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How Dating a Narcissist Changes You

Are you wondering how dating a narcissist changes you? I got an email the other day that said, “Ryan, I’m in a bad relationship—I’m fairly certain that she’s a narcissist. What should I do? Is this having an impact on my life? Should I walk away?”

This is a strong question. And one that needs to be evaluated with depth before we draw significant conclusions.

What to know about dating someone with narcissistic personality traits and BPD/NPD…

Dating a narcissistic personality type can certainly alter who you are. In fact, there’s now abundant research that points to the negative qualitative and quantitative effects of being around individuals with pathological narcissism.

According to a study by Nicholas J.S. Day, Michelle L. Townsend, and Brin F. S. Grenyer—screened participants described those with narcissistic personalities as having “grandiosity.” Or “having a requirement for admiration, showing arrogance, entitlement, envy, exploitativeness, grandiose fantasy, a lack of empathy, and self-importance.”

The study helps us to understand the types of behaviors that a single person could get exposed to over time. In a book published by the American Psychiatric Association titled “Diagnostic and statistical manual of mental disorders 5th ed” (link to Amazon), which includes more than 200 experts, making it the definitive medical reference on all things borderline personality disorder—they outline the comprehensive effects of being with NPD partners.

What dating someone with narcissism is going to feel like

—How dating a narcissist changes you: general instability that you should be concerned about

The net result of both of these publications is one simple yet shocking conclusion, stating, “the vulnerable aspect of pathological narcissism impacts others in an insidious way given the core deficits of feelings of emptiness and affective instability.”

How dating a narcissist is going to change you

There’s no doubt that dating a narcissistic personality or someone with a mental health issue is going to have an impact on your future. In fact, whether it’s a relationship or a family member, there’s a multitude of resources available to address how this is going to have an impact on your regular life.

These emotional difficulties that you may face could be: guilt, anger, depression, tiredness, helplessness, shame, embarrassment, and much more. A repeated feeling of these emotions could leave someone bruised, battered, and exhausted from the continual struggle.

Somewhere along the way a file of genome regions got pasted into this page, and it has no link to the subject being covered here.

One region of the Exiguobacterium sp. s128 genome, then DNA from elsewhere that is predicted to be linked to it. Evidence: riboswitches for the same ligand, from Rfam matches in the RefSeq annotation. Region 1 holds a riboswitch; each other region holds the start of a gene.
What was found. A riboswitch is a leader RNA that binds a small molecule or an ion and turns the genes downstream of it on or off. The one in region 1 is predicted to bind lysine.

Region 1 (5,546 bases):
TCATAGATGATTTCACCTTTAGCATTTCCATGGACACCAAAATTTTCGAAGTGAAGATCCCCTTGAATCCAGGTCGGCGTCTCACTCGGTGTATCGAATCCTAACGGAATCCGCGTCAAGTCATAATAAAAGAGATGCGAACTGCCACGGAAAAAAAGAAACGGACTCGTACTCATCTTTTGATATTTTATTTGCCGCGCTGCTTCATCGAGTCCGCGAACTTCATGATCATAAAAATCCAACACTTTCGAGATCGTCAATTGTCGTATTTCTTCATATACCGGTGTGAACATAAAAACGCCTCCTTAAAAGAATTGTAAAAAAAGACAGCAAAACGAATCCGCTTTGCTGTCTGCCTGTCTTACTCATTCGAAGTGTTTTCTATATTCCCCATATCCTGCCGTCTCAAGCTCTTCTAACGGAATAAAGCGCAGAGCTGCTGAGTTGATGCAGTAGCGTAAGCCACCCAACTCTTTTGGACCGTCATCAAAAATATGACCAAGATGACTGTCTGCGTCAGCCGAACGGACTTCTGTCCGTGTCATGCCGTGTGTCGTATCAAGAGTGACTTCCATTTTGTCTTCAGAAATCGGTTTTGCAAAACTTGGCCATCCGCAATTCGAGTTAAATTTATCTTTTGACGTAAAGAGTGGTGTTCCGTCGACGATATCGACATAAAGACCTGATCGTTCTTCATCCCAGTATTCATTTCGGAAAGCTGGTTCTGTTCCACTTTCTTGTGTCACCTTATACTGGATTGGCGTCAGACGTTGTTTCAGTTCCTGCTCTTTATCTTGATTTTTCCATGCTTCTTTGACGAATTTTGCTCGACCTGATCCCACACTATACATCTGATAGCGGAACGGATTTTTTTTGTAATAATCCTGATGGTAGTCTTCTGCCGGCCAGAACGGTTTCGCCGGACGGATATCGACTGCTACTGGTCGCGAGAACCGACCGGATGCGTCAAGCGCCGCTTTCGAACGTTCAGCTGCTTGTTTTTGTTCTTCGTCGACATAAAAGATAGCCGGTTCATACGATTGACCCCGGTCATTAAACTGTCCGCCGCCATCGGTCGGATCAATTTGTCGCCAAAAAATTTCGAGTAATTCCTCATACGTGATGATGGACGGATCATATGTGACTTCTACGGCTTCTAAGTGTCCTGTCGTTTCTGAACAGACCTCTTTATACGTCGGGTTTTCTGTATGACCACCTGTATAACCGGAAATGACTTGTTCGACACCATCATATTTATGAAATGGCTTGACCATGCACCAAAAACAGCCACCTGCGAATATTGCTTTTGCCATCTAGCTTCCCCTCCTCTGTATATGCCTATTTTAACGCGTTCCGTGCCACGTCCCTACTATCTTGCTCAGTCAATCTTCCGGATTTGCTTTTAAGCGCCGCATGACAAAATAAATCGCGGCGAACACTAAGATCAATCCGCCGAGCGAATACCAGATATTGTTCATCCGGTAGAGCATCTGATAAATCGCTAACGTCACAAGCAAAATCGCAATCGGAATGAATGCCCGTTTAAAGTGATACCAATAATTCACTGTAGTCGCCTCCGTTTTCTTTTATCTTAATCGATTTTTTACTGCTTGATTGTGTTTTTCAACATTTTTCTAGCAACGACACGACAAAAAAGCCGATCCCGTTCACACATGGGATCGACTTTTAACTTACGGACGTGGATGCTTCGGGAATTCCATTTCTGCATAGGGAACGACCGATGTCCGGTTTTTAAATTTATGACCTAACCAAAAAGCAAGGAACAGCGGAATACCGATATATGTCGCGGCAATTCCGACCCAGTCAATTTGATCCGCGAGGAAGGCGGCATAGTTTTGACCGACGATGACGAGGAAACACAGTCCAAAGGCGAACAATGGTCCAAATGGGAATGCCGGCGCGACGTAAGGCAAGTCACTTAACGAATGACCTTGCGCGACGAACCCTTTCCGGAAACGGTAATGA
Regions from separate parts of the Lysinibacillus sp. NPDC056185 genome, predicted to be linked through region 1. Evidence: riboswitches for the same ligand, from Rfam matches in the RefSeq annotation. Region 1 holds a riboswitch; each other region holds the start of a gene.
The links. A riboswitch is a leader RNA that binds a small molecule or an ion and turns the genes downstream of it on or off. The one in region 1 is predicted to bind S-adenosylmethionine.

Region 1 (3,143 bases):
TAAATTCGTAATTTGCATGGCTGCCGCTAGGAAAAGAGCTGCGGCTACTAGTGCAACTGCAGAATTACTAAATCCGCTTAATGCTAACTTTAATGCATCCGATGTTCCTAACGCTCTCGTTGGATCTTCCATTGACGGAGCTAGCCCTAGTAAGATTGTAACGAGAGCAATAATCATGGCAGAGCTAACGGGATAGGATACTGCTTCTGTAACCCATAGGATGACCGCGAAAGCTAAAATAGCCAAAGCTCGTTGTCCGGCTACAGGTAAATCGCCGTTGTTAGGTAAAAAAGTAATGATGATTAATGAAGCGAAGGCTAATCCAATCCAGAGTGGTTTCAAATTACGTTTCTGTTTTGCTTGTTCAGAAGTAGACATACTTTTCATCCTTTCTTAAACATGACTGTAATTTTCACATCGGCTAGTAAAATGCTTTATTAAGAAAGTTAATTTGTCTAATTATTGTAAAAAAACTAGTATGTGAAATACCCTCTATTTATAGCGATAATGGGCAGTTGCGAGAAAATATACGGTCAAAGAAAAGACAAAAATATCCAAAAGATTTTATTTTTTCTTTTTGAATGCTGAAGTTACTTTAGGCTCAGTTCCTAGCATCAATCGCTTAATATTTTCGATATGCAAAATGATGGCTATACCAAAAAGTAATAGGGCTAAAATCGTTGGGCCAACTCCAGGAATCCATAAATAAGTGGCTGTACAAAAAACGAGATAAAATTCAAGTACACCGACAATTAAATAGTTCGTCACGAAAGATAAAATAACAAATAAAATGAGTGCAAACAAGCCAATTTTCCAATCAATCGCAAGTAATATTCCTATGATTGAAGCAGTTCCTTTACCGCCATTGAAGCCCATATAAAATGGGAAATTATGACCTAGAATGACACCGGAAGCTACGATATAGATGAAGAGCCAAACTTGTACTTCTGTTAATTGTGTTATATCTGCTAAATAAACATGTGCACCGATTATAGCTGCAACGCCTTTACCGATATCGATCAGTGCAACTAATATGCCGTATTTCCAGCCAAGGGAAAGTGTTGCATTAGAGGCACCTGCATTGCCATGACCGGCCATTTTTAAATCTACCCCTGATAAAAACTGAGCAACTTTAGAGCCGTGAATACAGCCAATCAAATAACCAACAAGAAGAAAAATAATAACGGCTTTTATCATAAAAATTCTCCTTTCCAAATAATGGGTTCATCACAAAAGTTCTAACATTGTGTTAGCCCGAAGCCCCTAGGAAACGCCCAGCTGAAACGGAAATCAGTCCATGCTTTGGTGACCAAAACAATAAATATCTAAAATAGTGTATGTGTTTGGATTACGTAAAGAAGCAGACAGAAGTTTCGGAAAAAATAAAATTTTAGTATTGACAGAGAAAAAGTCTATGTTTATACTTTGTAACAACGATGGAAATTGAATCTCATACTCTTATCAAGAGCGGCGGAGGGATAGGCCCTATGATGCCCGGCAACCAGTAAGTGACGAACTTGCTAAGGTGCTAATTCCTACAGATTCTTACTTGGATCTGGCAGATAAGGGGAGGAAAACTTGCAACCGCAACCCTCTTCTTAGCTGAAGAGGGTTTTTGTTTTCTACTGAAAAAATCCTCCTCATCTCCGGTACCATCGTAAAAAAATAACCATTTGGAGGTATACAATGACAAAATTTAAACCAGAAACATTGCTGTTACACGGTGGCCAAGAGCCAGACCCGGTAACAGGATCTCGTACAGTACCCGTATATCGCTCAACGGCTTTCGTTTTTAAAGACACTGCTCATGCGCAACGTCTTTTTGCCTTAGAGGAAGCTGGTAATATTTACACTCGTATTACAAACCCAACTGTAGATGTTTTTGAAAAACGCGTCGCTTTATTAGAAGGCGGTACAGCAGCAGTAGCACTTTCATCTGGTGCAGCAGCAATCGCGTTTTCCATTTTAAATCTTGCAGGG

What makes most of us the most exhausted is that those with the mental health issue (NPD/NV) don’t exactly get exhausted from their own behaviors. They’re so accustomed to them that it has become part of their regular routine—making it an illness.

1. You’ll feel your personality will have changed

—How dating a narcissist changes you: you are at risk

A significant and key part of dating a person with NPD is the way that their behaviors have a natural effect on your life. For example, being around someone who treats others without a certain degree of respect will naturally have an impact on you.

You may start to lose respect for others. Or certain behaviors of others that the narcissistic personality doesn’t value. Typically, the narcissistic personality will only appreciate those who serve them, not a mutually beneficial relationship.

The personalities that those with NPD tend to target are those with lower self-esteem, people who are impressive in some way, and those who will reflect them well in the eyes of other people. As we can see from these descriptions, there’s not much that the narcissistic personality “gives back.” A study by the Journal of Personality and Social Psychology discussed what creating “good relationships” looks like. Often, it is the “responsiveness between two people—improving relationship quality for the both of them.”

What to do when you feel this way:

  • It may be time to consult a medical professional or therapist. This list by Mental Health America is a great resource for finding a qualified professional near you.
  • Talk to those you trust. While it’s a simple piece of advice, speaking with other people who you can knowingly share your feelings with is a great way to talk through your prior problems. You may have to wait until you “disconnect” the relationship you have with the NPD.

2. There will be a feeling of self-doubt, lack of confidence, and doubt of others

—How dating a narcissist changes you: where did you go